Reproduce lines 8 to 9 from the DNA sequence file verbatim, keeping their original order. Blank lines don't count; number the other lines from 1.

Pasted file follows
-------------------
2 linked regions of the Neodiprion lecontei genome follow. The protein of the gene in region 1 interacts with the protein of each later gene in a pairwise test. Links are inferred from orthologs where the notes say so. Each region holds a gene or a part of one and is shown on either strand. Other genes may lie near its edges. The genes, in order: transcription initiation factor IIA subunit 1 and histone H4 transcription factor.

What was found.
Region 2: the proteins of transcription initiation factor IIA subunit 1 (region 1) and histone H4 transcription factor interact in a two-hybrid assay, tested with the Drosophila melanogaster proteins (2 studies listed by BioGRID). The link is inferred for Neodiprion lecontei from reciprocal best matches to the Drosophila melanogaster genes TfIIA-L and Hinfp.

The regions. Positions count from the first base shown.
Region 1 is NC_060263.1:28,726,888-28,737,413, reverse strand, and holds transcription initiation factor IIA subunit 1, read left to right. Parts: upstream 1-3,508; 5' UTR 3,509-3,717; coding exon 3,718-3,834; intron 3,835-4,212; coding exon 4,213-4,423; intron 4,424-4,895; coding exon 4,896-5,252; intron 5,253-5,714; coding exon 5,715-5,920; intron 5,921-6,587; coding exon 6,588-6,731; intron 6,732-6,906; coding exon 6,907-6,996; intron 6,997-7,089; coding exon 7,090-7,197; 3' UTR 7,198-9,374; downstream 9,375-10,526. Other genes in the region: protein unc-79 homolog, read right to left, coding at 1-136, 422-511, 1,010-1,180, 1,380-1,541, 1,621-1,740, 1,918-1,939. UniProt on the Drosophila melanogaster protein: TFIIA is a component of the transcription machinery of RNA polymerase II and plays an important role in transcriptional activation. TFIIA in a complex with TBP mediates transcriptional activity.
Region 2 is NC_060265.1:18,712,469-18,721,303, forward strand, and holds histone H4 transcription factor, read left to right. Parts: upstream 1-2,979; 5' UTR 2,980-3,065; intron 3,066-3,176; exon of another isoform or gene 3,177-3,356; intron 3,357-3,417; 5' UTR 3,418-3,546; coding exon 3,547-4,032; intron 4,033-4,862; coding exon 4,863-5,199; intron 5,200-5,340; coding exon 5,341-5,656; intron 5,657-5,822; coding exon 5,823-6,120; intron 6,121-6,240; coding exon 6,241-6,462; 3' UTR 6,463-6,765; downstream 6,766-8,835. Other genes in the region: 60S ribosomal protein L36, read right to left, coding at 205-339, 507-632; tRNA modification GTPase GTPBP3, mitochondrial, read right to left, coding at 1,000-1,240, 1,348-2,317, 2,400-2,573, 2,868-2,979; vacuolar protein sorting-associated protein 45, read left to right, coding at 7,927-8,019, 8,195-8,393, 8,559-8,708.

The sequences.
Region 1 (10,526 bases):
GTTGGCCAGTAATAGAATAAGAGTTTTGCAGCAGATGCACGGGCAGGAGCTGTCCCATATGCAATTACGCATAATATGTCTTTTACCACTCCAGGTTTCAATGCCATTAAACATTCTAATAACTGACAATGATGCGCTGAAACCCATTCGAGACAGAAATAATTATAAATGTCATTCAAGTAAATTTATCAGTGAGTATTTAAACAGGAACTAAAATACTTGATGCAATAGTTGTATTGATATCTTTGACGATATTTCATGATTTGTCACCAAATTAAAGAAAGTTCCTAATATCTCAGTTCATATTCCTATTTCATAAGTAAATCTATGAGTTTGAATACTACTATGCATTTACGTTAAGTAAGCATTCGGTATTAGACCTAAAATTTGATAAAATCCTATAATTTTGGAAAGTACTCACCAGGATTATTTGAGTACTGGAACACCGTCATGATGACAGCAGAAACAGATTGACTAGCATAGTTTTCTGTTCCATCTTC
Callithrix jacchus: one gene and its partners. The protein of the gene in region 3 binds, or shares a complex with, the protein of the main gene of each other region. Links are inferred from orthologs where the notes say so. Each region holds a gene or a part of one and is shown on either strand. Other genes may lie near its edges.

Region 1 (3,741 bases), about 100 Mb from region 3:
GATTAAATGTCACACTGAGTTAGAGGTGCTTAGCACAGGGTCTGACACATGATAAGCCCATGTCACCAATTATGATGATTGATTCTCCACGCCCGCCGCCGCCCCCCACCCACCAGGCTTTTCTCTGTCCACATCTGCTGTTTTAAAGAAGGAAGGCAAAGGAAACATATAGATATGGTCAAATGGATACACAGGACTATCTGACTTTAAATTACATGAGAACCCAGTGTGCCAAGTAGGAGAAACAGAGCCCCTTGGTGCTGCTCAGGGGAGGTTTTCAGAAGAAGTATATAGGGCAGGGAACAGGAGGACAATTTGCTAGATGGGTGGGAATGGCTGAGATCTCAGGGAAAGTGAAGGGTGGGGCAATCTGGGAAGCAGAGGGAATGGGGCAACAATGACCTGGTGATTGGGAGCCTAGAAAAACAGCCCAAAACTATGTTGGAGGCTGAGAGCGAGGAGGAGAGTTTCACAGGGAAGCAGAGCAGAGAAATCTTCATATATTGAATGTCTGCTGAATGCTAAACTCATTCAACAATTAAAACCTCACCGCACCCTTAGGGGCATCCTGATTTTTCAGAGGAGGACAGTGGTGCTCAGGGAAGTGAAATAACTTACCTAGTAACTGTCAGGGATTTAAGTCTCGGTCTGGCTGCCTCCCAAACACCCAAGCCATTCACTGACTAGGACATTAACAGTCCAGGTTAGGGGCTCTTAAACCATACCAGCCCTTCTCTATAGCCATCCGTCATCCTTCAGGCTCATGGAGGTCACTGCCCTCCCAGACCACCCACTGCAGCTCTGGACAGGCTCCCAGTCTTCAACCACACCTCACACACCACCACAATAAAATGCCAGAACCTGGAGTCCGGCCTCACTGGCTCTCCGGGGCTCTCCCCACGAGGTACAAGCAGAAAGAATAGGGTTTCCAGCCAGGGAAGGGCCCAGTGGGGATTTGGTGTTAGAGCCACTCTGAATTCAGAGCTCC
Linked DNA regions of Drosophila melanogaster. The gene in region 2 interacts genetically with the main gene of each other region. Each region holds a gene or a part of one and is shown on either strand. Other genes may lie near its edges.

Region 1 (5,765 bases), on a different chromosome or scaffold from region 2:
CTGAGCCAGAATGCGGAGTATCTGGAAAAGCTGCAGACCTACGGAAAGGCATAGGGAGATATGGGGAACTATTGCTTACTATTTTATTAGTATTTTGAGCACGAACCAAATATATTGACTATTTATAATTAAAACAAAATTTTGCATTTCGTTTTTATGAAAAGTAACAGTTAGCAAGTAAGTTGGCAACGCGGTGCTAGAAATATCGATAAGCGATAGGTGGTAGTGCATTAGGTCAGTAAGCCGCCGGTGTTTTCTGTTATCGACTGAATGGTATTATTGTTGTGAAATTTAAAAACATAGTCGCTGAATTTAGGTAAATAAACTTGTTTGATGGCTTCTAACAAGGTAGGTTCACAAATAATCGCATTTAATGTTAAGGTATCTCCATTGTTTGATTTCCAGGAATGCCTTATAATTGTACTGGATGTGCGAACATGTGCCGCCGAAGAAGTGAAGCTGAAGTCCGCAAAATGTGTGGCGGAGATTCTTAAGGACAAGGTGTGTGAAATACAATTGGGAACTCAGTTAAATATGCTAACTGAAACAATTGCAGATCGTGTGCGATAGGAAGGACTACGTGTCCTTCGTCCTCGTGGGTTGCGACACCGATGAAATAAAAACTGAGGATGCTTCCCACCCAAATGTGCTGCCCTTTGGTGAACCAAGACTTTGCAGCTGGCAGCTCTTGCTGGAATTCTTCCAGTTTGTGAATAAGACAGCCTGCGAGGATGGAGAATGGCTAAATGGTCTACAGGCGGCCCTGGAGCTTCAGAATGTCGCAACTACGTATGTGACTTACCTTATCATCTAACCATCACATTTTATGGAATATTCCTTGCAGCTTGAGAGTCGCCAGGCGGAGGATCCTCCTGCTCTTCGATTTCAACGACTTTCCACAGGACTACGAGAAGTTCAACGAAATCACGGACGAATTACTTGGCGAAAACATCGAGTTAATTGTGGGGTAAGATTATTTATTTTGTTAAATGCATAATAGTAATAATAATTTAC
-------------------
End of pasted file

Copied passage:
Region 1 (10,526 bases):
GTTGGCCAGTAATAGAATAAGAGTTTTGCAGCAGATGCACGGGCAGGAGCTGTCCCATATGCAATTACGCATAATATGTCTTTTACCACTCCAGGTTTCAATGCCATTAAACATTCTAATAACTGACAATGATGCGCTGAAACCCATTCGAGACAGAAATAATTATAAATGTCATTCAAGTAAATTTATCAGTGAGTATTTAAACAGGAACTAAAATACTTGATGCAATAGTTGTATTGATATCTTTGACGATATTTCATGATTTGTCACCAAATTAAAGAAAGTTCCTAATATCTCAGTTCATATTCCTATTTCATAAGTAAATCTATGAGTTTGAATACTACTATGCATTTACGTTAAGTAAGCATTCGGTATTAGACCTAAAATTTGATAAAATCCTATAATTTTGGAAAGTACTCACCAGGATTATTTGAGTACTGGAACACCGTCATGATGACAGCAGAAACAGATTGACTAGCATAGTTTTCTGTTCCATCTTC